Air date: Saturday, March 2
Guest: Angus King
Host: Steve Woods (Stevoe)
Studio Contributor Debi Davis
Executive Producer: Mark Gould (Sharky)
In an interview with TideSmart Talk with Stevoe, U.S. Sen. Angus King (I-Maine) joined host Steve Woods (Stevoe) to discuss the so-called sequester, which would trigger $85 billion in automatic, across-the-board domestic and defense spending cuts set to take effect March 1, 2013. In a 30-minute interview, the former 2-term governor told Woods that he was disappointed that Congress was unable to move forward with an alternate plan, and that he had hoped the President would have played a more active role earlier in the debate.
“I can tell you that there is no easy answer,” King said. “That volume of cuts is going to be difficult to make without having noticeable changes with our relationship to the government.” Acknowledging Congress’ inability to reach an agreement, King said a balance of spending cuts and revenue generation would be needed to secure the nation’s economic future.
“There’s plenty of blame to go around,” King said. “I think there are solutions, and we’re going to get there, but it’s going to take some serious consequences from the sequester.”
During his term as Maine governor he focused on economic development and job creation, education, mental health services, corrections, land conservation and environmental protection, and improvements in service delivery by state government.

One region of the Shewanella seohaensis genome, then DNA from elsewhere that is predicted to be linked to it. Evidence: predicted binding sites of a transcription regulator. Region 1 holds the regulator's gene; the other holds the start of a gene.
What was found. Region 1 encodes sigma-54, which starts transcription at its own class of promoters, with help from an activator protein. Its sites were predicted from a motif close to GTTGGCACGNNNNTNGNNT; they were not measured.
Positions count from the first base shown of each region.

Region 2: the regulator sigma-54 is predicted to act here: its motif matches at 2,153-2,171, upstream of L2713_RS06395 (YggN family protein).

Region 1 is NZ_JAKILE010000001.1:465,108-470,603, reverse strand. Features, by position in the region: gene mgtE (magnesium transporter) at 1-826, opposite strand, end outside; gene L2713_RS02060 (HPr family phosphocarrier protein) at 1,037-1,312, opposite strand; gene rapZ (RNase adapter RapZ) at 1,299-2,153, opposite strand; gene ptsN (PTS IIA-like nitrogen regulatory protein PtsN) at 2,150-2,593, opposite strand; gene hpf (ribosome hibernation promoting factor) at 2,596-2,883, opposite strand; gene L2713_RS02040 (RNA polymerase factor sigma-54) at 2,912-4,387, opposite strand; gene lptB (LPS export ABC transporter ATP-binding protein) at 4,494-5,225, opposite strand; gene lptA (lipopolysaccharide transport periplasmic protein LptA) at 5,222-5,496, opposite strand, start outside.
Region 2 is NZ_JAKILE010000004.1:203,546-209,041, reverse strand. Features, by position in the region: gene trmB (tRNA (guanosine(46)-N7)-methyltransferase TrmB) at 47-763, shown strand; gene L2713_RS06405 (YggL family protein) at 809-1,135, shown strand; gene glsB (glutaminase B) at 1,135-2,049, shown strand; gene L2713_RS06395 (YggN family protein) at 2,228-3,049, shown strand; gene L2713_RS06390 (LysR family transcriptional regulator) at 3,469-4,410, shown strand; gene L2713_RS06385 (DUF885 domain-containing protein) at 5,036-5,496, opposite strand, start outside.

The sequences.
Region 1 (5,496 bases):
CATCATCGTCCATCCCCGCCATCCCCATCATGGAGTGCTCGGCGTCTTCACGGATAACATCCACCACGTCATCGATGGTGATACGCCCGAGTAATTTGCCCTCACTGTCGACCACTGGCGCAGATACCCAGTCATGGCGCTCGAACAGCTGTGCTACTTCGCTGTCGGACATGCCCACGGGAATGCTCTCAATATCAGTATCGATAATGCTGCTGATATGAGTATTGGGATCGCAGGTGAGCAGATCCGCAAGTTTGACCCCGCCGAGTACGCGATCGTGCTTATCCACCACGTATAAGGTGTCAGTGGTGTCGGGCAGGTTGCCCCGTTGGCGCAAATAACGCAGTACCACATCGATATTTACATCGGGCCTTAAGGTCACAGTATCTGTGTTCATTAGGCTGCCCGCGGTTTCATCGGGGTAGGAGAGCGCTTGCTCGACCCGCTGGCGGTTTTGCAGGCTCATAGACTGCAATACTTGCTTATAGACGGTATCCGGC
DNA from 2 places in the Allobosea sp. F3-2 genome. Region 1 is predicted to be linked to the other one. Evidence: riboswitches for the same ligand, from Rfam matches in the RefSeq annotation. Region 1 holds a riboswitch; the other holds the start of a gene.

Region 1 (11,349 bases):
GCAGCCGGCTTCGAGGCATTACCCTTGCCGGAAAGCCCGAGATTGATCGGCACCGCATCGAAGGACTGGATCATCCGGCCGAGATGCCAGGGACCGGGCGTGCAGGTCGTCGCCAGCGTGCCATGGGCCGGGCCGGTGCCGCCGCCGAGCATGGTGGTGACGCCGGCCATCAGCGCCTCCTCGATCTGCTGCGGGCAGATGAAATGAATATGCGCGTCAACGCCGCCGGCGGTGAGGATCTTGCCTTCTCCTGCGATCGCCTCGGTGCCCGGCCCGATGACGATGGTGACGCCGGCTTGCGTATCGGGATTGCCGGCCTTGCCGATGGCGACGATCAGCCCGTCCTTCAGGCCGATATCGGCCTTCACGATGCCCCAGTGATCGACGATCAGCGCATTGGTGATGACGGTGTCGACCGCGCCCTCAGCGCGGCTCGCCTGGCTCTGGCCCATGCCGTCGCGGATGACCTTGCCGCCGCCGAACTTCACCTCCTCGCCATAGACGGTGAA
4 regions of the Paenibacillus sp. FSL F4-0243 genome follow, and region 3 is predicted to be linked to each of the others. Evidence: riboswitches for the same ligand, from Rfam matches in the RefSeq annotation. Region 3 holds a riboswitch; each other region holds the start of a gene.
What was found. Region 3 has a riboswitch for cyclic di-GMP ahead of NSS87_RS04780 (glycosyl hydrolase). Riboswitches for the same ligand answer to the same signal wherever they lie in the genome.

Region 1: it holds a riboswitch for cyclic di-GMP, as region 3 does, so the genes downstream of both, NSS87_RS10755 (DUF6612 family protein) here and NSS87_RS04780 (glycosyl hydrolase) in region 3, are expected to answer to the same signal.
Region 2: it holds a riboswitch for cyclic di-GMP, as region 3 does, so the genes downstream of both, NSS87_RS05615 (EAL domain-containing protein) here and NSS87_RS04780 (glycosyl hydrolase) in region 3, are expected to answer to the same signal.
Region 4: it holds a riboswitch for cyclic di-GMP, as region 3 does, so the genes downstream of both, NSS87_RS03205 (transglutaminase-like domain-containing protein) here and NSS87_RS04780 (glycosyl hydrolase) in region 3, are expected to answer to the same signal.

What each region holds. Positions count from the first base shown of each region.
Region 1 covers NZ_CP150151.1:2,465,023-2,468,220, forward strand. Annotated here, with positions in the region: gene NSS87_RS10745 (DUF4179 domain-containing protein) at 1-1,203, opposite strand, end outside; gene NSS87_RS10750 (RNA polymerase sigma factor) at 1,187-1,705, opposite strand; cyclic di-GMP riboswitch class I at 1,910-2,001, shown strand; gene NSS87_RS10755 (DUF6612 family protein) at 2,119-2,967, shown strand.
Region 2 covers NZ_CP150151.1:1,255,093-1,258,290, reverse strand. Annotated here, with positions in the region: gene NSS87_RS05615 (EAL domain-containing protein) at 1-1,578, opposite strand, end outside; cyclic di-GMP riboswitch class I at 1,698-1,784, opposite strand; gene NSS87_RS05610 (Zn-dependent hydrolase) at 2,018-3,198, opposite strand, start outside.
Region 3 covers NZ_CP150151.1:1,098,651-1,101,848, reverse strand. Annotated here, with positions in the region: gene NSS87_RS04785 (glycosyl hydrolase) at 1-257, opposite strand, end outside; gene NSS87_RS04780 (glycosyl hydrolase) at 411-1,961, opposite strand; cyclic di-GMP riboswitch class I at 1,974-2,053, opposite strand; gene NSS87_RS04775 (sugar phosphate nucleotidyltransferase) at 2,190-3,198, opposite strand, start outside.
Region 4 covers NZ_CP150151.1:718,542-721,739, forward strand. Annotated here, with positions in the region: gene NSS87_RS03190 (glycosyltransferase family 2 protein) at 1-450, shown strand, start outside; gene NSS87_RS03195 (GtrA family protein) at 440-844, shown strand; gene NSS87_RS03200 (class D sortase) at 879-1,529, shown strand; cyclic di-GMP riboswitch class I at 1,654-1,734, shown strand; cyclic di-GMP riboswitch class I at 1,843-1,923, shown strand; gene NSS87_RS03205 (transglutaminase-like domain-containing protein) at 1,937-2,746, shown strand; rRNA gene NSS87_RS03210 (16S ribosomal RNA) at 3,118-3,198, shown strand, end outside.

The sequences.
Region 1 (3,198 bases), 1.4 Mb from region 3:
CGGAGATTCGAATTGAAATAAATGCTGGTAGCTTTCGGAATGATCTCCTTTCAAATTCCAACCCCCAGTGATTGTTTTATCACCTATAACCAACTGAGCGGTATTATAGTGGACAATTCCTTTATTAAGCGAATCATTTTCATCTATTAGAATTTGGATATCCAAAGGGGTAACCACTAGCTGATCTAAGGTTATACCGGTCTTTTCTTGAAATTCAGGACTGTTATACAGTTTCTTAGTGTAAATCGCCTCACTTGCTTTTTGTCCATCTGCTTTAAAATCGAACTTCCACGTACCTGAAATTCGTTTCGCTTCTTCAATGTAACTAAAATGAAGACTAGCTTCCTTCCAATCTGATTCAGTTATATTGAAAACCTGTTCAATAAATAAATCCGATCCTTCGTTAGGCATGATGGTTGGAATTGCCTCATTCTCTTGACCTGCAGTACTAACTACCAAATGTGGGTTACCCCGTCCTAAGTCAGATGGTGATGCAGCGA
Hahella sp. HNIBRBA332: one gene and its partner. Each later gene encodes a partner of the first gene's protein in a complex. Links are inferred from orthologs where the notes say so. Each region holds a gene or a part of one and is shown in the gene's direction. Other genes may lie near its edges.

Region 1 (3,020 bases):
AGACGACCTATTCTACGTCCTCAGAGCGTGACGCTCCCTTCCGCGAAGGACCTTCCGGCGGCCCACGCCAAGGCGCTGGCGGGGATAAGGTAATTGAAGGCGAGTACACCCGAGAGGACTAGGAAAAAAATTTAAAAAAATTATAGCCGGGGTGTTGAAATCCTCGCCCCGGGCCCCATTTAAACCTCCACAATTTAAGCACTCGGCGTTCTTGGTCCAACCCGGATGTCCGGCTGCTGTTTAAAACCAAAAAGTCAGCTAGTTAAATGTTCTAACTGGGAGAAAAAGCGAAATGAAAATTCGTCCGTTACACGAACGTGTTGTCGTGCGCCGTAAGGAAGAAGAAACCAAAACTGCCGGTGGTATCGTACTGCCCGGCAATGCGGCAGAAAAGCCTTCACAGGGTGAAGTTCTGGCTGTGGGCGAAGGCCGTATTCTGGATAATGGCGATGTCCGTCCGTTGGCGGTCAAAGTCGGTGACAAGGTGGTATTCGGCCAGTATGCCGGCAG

King’s administration accomplished a total rebuild of the state’s mental health and corrections systems, major improvements in the state’s service capability, a substantial increase in the state’s commitment to research and development, the largest increase of lands in conservation in the state’s history, and the nationally recognized program to provide laptop computers to every seventh and eight grade student in the state.
In 2003, the day after his governorship ended, King and his wife took a cross-country RV tour with their younger children, and wrote a book about their experience. Over the next six months, the family traveled 15,000 miles and visited 34 states before returning home in June 2003.
On January 3, 2013, King became Maine’s first Independent United States Senator.